Expanded WiFi coverage with a Rasp Pi access point network

Arming the Rasp Pi's

I used the current release of the Raspbian Wheezy [1] distribution to run the Rasp Pi access points. To download the required packages for the purposes of this example, type the following command line at the console:

$ sudo apt-get install iw hostapd bridge-utils

A WiFi USB stick is suitable for this setup as long as it fulfills two requirements: availability of a Linux driver and support for running in access point mode. You can find out which sticks come with suitable drivers by reviewing relevant forums and wikis, such as eLinux.org [2] or Linux Wireless [3].

The output of the dmesg and iw list commands will list the functionality supported by a WiFi USB stick. By studying this information, you can get an idea of whether the stick is suitable for the planned endeavor. Listing 1 [4] provides an example.

Listing 1

Sample Functionality of WiFi USB Stick

[    3.212744] usb 1-1.2: new high-speed USB device number 4 using
[    3.400052] usb 1-1.2: Product: 802.11 n WLAN
[    3.409572] usb 1-1.2: Manufacturer: Ralink
[    5.580236] cfg80211: Calling CRDA to update world regulatory domain
[    6.549881] usbcore: registered new interface driver rt2800usb

Figure 3 shows a Rasp Pi operating as a WiFi access point with antennas that can be rotated and swiveled. USB sticks with detachable antennas are optimal for use. You will then be able to exchange an original antenna for a newer model with directional characteristics or greater antenna gain, or for a model that can be mounted outside.

Figure 3: A Rasp Pi used as a WiFi access point.

Setting Up the Access Points

The access point daemon of the Rasp Pi is configured by making appropriate changes in a total of four files [5]. Use the schema shown in Listing 2 to configure the networking units in the /etc/network/interfaces file. In this example, I assume that the network has the network address

Listing 2

Configuring Networking Units

# /etc/network/interfaces for AP0
# (AP1 has been commented out)
auto lo
iface lo inet loopback
auto br0
iface br0 inet static
  address  #AP0
# address  #AP1
  bridge_ports eth0 wlan0

So that every access point in your network can find its way around, you need to extend the file /etc/resolv.conf by at least entering the line nameserver

For the daemon to start with each system launch, you only need to enter the line DAEMON_CONF=/etc/hostapd/hostapd.conf into the /etc/default/hostapd file.

The actual configuration then takes place in the /etc/hostapd/hostapd.conf file. This file should be accessible only by the system administrator, or root, because it contains the secret private session key in cleartext.

The commands from Listing 3 configure access points AP0 and AP1 in such a way that they also support the Inter Access Point protocol (IAPP) according to the retracted 802.11f standard. This mobility procedure is designed so that each access point with which a receiving device registers communicates this fact to all other access points. These then delete the device from their list of clients.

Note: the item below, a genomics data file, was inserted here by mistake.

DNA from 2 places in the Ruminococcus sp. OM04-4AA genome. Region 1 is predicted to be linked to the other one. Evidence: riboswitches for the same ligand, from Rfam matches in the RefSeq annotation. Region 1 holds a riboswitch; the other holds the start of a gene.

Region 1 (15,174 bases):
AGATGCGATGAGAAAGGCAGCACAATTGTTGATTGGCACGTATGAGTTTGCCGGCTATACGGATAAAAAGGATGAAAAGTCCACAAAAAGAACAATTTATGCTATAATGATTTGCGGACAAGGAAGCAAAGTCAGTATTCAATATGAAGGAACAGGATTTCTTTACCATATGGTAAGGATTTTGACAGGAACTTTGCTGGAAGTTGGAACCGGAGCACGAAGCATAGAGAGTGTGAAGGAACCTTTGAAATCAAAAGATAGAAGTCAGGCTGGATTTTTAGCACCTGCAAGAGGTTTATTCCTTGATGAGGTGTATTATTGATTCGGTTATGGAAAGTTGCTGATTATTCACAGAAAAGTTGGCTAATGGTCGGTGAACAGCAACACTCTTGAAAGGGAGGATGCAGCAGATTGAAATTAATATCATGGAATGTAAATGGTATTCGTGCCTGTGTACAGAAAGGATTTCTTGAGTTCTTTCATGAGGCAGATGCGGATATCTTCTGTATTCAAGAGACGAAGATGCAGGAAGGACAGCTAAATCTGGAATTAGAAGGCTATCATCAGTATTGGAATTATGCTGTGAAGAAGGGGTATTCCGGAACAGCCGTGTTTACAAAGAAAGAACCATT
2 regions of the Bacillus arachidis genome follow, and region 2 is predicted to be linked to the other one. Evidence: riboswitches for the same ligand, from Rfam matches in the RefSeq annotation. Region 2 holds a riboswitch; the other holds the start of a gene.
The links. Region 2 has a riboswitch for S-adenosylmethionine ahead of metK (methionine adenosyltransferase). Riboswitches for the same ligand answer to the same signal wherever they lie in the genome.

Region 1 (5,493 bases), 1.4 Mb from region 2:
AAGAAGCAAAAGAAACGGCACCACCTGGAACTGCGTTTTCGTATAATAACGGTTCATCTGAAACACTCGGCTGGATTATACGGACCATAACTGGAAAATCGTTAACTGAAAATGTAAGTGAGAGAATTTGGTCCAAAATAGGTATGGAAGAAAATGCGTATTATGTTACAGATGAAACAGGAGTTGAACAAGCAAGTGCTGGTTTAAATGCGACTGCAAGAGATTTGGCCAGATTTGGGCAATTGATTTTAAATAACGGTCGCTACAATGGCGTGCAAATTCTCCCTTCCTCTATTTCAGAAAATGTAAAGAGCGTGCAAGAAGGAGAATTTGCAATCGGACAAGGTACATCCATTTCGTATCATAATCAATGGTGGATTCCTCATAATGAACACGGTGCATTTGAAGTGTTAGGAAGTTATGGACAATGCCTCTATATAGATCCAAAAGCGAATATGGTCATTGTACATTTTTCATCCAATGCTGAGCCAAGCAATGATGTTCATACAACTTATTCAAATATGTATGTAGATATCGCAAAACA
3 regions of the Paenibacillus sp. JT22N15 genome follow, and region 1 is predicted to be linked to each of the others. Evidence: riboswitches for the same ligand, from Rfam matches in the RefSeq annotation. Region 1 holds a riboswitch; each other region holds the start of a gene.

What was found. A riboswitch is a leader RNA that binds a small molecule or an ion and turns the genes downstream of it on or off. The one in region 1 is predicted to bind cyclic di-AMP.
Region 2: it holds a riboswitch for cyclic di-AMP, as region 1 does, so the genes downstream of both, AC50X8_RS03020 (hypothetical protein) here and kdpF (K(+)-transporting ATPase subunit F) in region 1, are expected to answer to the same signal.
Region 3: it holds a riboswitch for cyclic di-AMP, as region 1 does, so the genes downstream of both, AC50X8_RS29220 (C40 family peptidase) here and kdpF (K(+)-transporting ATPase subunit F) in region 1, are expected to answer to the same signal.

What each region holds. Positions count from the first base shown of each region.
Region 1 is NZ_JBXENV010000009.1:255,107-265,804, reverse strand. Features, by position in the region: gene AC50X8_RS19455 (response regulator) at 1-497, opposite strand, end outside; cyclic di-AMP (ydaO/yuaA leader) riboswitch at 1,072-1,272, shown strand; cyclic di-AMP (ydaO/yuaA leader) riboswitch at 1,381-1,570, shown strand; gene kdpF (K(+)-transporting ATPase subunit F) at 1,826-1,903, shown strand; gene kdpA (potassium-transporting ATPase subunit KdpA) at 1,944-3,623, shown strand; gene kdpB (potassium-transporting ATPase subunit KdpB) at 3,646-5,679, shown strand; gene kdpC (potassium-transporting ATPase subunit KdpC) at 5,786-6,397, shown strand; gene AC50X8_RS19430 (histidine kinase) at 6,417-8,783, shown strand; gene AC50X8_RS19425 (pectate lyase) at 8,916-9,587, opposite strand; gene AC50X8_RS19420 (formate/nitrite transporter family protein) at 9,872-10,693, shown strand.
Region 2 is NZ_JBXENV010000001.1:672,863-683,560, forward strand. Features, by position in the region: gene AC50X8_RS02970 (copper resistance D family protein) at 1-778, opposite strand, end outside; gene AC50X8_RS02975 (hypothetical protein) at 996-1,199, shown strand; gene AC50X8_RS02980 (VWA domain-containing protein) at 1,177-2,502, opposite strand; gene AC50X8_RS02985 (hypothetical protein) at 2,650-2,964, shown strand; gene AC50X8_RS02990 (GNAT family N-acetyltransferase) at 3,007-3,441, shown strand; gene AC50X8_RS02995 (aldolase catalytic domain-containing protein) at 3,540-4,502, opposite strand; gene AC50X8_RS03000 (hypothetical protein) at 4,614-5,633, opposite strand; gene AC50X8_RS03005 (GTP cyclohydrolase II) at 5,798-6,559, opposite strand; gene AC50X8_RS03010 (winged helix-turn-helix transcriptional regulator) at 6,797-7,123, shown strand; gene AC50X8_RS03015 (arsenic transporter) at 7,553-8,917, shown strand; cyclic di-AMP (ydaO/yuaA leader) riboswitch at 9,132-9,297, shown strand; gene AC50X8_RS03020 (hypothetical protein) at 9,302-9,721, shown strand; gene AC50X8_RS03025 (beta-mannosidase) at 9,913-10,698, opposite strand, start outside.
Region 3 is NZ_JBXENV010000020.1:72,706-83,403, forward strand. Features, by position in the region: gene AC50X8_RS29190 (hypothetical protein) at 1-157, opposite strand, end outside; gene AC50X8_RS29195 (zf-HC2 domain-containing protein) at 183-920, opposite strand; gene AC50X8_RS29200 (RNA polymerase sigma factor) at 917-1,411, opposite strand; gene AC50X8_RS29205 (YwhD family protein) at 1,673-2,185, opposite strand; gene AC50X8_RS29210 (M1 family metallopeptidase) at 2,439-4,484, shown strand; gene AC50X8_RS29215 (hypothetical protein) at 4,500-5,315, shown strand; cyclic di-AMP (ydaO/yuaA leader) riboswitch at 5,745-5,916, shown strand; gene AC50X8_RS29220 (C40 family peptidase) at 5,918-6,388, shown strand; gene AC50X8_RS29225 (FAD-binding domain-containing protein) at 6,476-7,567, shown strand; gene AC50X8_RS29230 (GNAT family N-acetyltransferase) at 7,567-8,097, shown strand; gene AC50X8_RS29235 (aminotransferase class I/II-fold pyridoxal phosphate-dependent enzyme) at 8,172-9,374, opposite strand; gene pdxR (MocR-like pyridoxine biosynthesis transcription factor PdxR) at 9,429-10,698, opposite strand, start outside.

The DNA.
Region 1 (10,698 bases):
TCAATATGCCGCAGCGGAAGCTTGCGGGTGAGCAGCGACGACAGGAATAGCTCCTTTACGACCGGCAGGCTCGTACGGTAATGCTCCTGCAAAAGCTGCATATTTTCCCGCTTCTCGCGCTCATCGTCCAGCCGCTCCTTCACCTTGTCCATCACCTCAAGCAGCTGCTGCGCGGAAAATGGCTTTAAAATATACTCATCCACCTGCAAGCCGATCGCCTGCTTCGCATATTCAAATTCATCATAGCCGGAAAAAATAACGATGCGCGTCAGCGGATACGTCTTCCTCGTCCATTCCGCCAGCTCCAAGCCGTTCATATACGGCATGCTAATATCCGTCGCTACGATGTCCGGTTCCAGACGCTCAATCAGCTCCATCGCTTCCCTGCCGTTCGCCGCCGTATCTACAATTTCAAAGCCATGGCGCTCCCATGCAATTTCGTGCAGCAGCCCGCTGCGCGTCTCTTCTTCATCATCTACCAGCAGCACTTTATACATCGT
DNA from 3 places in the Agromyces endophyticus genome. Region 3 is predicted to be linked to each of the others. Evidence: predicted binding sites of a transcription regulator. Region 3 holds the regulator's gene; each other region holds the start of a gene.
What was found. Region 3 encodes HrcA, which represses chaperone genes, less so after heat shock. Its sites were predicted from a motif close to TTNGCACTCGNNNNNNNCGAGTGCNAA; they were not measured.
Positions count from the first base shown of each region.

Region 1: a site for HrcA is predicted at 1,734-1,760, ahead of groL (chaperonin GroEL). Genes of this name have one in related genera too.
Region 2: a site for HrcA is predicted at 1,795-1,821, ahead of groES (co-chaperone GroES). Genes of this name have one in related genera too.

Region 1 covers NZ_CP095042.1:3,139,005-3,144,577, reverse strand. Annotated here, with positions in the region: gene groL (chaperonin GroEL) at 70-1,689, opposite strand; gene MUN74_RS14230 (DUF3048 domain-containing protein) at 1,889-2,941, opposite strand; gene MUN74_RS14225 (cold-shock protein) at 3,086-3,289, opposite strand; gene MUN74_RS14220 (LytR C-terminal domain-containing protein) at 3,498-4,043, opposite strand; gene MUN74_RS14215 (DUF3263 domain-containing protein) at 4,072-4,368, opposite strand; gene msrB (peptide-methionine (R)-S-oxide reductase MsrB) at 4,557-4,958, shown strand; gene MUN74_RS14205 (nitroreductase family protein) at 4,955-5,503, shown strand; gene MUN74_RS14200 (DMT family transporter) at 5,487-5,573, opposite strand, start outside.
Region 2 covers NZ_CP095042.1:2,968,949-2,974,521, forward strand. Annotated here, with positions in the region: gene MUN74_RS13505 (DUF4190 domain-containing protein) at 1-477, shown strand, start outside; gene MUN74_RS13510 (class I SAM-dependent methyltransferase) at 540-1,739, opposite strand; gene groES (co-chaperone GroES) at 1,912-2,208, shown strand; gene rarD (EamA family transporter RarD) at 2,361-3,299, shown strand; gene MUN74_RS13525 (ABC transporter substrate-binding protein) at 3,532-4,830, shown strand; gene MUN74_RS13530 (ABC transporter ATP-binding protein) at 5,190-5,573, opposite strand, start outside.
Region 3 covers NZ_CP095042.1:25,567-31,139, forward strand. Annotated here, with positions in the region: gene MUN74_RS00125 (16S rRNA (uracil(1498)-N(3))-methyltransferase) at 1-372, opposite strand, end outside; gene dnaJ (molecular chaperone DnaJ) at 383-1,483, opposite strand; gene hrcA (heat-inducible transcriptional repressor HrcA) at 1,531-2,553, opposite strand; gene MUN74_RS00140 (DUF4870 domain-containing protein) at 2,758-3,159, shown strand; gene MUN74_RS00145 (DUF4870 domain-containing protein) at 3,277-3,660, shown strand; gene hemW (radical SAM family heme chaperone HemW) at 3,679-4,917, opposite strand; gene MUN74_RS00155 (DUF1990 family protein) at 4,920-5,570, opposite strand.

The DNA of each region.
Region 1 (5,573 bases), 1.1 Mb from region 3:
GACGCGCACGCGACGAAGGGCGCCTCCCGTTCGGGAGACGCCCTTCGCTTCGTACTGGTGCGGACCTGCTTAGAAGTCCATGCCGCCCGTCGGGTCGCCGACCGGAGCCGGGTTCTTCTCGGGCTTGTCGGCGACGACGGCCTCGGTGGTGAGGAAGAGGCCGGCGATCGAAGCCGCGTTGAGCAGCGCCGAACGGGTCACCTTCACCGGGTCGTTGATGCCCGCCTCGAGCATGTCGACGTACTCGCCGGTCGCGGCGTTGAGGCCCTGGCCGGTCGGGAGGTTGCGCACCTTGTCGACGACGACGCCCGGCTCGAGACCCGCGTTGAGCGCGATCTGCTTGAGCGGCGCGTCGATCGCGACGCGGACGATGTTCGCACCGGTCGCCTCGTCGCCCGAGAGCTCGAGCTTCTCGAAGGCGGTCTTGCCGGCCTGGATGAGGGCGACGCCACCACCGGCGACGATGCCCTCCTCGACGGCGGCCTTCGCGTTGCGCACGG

Listing 3

Configuring Access Points

# /etc/hostapd/hostapd.conf
# for AP0 (note that AP1 information has been commented out)
# general
# interfaces
interface=wlan0           # WiFi device
bridge=br0                # WiFi-to-LAN bridge
iapp_interface=br0        # Device for 802.11f messages
# WiFi configuration
channel=5                 # AP0
#channel=9                # AP1
# Authentication
# Encryption
wpa=2                     # AP only offers WPA2
wpa_key_mgmt=WPA-PSK      # commonly used without Fast-BSS-Transition
# commonly used with Fast-BSS-Transition:
# wpa_key_mgmt=WPA-PSK FT-PSK
wpa_passphrase=topsecret  # PSK is the same for all APs

The standard IEEE 802.11f standardizes an additional mobility procedure, in that it regulates a fast BSS transition or handoff from one access point to another. You should take great care in setting up this configuration. In case of any doubts, you should omit this part completely. It would not be a great loss, because hardly any devices, aside from Linux systems with WPA supplicant, support this procedure.

For specifying a fast BSS transition according to the 802.11r standard, simply append the lines from Listing 4 to the /etc/hostapd/hostapd.conf file (see Listing 3) and modify the contents according to the specifications of the devices used in your WiFi network. Modifying the MAC addresses is especially important.

Listing 4

Mobility Management Configuration

# /etc/hostapd/hostapd.conf Extension for AP0 (with AP1 commented out)
# 802.11r Mobility Management Configuration, Part 1
# Note: the br0-MAC is obtained via the command 'ifconfig br0'
mobility_domain=a0b1           # Domain ID for all APs is the same
nas_identifier=7cdd90affeff    # AP0: own br0-MAC serves as NAS/R0KH-ID
# nas_identifier=7cdd90affe4d  # AP1: own br0-MAC serves as NAS/R0KH-ID
r1_key_holder=7cdd90affeff     # AP0: own br0-MAC serves as R1KH-ID
# r1_key_holder=7cdd90affe4d   # AP1: own br0-MAC serves as R1KH-ID
# 802.11r Mobility Management Configuration, Part 2
# symmetrical structure, the corresponding other APs are R0/R1 Key Holder
# with 2 APs there is exactly one other R0/R1 Key Holder for each
# Note: Target-MAC as well as NAS/R0HK-ID and R1KH-ID are identical here
# Careful: 128-Bit
# Keys need to match in a pairwise fashion. For example:
#    AP0: R0KH key with target AP1 must equal AP1's R1KH key with target AP0
#    AP0: R1KH key with target AP1 must equal AP1's R0KH key with target AP0
# For a third AP, extend the entries for R0HK und R1HK accordingly
r0kh=7c:dd:90:af:fe:4d 7cdd90affe4d 0f0e0d0c0b0a09080706050403020100
r1kh=7c:dd:90:af:fe:4d 7c:dd:90:af:fe:4d 000102030405060708090a0b0c0d0e0f
#r0kh=7c:dd:90:af:fe:ff 7cdd90affeff 000102030405060708090a0b0c0d0e0f
#r1kh=7c:dd:90:af:fe:ff 7c:dd:90:af:fe:ff 0f0e0d0c0b0a09080706050403020100

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